A woman is seated on a concrete garden bench beside a porch wearing a bun and a dusty pink woven sweater.

Stephanie: “Mia wasn’t the first person I knew who died from drug-related complications. But she was the major one that impacted my life. She died from heroin. She suffocated. She didn’t shoot it up. As far as I’m aware, she snorted it. Her first time doing it was by accident. She was probably 21 or 22 and thought she was doing cocaine, a norm amongst early 20-somethings.

The day after, she screamed my name begging for help and I called the only person I knew at the time who had done something like that. He told me to make her eat food and not to let her do it ever again. She became my responsibility somehow. We’d only been friends for about a year.

Her five-year death mark was February 15th 2020. It is a year shy of the amount of time we had been friends. In our short years of being friends, she made me her plus one to every event. You see, she was loud and outgoing. She knew how to talk to people and she made friends wherever we went. I didn’t know how to do that. We were truly opposites that meshed well together. She was essentially my other sister. She helped me find myself. She pushed me to be me. I needed more time to figure out who I was with her and who I was without her.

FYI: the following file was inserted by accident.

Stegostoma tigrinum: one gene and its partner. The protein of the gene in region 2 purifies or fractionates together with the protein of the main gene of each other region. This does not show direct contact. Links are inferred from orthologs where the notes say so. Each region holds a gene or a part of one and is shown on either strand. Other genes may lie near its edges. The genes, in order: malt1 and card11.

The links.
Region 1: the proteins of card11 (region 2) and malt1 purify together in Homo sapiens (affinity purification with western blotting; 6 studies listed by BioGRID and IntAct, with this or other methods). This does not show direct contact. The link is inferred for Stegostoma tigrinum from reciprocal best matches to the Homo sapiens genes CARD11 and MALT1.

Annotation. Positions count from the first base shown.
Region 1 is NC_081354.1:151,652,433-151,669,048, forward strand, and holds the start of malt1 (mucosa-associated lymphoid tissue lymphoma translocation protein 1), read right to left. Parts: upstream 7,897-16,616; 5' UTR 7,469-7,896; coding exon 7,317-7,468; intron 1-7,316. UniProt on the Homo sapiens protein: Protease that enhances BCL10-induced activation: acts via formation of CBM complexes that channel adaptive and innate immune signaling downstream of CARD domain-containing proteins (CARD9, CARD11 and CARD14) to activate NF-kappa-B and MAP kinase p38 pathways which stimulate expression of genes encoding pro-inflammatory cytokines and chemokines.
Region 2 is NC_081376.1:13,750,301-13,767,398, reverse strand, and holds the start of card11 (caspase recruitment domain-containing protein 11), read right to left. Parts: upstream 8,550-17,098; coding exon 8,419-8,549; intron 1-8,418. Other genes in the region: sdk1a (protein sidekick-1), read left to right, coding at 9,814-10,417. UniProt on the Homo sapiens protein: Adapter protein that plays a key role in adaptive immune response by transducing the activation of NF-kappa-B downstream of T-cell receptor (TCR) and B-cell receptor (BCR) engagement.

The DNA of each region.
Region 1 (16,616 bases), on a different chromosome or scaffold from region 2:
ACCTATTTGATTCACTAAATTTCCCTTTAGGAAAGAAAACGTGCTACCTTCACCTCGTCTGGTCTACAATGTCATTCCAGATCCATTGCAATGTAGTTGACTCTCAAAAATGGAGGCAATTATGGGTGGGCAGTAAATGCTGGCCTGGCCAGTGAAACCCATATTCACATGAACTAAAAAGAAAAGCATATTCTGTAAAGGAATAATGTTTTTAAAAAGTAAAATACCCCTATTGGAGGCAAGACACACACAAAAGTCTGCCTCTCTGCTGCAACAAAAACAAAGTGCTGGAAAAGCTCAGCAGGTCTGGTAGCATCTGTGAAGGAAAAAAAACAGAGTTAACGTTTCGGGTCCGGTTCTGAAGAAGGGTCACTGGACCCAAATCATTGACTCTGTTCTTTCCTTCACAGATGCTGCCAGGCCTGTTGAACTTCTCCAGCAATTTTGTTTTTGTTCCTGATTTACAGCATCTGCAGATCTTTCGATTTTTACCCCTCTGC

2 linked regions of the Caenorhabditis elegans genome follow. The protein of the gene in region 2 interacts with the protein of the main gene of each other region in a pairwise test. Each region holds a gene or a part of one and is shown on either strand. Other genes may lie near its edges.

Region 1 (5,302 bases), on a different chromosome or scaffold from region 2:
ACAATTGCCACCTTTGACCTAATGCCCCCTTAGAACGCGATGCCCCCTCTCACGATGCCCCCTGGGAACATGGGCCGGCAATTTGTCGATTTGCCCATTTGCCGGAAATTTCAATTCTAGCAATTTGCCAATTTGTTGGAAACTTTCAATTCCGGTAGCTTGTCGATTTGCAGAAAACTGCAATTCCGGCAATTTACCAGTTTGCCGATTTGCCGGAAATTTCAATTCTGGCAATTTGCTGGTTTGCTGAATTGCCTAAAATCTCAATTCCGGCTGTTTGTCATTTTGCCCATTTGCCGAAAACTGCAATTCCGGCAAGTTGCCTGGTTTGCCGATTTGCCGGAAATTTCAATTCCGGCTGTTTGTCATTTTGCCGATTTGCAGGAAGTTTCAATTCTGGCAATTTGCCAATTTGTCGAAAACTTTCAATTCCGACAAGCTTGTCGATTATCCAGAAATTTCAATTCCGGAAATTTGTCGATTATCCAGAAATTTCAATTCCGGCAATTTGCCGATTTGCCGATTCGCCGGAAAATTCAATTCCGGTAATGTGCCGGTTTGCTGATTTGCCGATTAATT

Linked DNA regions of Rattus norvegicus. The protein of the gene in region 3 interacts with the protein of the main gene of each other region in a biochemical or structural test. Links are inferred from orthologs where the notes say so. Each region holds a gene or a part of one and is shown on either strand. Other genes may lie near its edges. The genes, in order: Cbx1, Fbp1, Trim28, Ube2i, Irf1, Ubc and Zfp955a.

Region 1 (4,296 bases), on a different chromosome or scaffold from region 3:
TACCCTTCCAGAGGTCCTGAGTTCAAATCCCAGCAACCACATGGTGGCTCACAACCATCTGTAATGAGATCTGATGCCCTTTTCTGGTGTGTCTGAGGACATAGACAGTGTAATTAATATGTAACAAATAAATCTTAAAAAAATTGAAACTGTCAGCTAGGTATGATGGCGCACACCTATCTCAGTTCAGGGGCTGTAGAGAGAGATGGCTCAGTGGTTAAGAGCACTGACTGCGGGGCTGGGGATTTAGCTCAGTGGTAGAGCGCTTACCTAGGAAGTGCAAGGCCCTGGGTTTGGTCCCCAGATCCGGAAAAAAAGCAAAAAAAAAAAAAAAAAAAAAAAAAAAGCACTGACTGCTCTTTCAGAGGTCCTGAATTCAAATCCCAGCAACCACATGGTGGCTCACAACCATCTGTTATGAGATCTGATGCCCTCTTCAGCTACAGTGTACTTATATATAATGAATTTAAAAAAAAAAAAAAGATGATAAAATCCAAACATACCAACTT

I was working the night she made her fatal mistake. It was Valentine’s Day and I was working in a restaurant so I couldn’t be there for her. I couldn’t pause my life for her one time. She was no longer my responsibility. I didn’t mean it to be forever, just for that night. I feel sorry for myself, for her family, and for her every day of my life. I wish I could’ve saved her, but I didn’t and that will forever haunt me.”

Lexington in the Time of COVID-19 is an artwork about people practicing social distancing at a time of a deadly virus. And also offering kindness.

Kurt Gohde and Kremena Todorova capture photographs at the periphery of American culture, where drag queens, discarded couches, and abandoned motel signs exist.